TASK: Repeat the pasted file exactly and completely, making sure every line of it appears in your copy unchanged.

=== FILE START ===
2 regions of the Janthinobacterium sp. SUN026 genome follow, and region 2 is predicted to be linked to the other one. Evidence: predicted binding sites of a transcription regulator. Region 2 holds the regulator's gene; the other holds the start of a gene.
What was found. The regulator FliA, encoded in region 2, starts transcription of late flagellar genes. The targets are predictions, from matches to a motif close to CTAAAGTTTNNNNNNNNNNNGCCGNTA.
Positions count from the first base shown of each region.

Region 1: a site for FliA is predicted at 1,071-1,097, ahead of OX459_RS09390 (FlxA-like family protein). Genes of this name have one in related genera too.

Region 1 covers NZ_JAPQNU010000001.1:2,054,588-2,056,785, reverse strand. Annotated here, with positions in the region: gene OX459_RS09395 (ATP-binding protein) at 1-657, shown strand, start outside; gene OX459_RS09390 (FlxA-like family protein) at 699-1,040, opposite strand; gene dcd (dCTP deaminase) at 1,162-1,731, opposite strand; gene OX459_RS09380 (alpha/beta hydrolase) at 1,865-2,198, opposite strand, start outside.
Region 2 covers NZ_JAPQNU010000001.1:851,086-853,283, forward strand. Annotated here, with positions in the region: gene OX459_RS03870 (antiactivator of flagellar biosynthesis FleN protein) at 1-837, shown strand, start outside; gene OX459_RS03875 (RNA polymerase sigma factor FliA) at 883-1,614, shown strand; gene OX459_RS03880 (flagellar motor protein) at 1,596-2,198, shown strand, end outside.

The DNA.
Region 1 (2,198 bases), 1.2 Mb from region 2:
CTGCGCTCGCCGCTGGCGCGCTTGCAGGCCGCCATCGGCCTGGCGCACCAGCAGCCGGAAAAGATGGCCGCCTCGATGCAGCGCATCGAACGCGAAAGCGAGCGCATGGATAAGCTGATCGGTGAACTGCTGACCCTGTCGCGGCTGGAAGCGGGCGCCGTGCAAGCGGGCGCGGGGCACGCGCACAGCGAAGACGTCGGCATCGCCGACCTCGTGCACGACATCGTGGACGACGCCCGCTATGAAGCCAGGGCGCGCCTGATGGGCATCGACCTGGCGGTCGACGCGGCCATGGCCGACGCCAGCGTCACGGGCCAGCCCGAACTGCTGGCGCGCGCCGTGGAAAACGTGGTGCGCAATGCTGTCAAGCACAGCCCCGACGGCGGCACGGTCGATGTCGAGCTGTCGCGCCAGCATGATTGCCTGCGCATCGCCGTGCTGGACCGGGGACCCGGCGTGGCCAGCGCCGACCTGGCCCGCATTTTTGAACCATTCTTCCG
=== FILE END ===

2 regions of the Janthinobacterium sp. SUN026 genome follow, and region 2 is predicted to be linked to the other one. Evidence: predicted binding sites of a transcription regulator. Region 2 holds the regulator's gene; the other holds the start of a gene.
What was found. The regulator FliA, encoded in region 2, starts transcription of late flagellar genes. The targets are predictions, from matches to a motif close to CTAAAGTTTNNNNNNNNNNNGCCGNTA.
Positions count from the first base shown of each region.

Region 1: a site for FliA is predicted at 1,071-1,097, ahead of OX459_RS09390 (FlxA-like family protein). Genes of this name have one in related genera too.

Region 1 covers NZ_JAPQNU010000001.1:2,054,588-2,056,785, reverse strand. Annotated here, with positions in the region: gene OX459_RS09395 (ATP-binding protein) at 1-657, shown strand, start outside; gene OX459_RS09390 (FlxA-like family protein) at 699-1,040, opposite strand; gene dcd (dCTP deaminase) at 1,162-1,731, opposite strand; gene OX459_RS09380 (alpha/beta hydrolase) at 1,865-2,198, opposite strand, start outside.
Region 2 covers NZ_JAPQNU010000001.1:851,086-853,283, forward strand. Annotated here, with positions in the region: gene OX459_RS03870 (antiactivator of flagellar biosynthesis FleN protein) at 1-837, shown strand, start outside; gene OX459_RS03875 (RNA polymerase sigma factor FliA) at 883-1,614, shown strand; gene OX459_RS03880 (flagellar motor protein) at 1,596-2,198, shown strand, end outside.

The DNA.
Region 1 (2,198 bases), 1.2 Mb from region 2:
CTGCGCTCGCCGCTGGCGCGCTTGCAGGCCGCCATCGGCCTGGCGCACCAGCAGCCGGAAAAGATGGCCGCCTCGATGCAGCGCATCGAACGCGAAAGCGAGCGCATGGATAAGCTGATCGGTGAACTGCTGACCCTGTCGCGGCTGGAAGCGGGCGCCGTGCAAGCGGGCGCGGGGCACGCGCACAGCGAAGACGTCGGCATCGCCGACCTCGTGCACGACATCGTGGACGACGCCCGCTATGAAGCCAGGGCGCGCCTGATGGGCATCGACCTGGCGGTCGACGCGGCCATGGCCGACGCCAGCGTCACGGGCCAGCCCGAACTGCTGGCGCGCGCCGTGGAAAACGTGGTGCGCAATGCTGTCAAGCACAGCCCCGACGGCGGCACGGTCGATGTCGAGCTGTCGCGCCAGCATGATTGCCTGCGCATCGCCGTGCTGGACCGGGGACCCGGCGTGGCCAGCGCCGACCTGGCCCGCATTTTTGAACCATTCTTCCG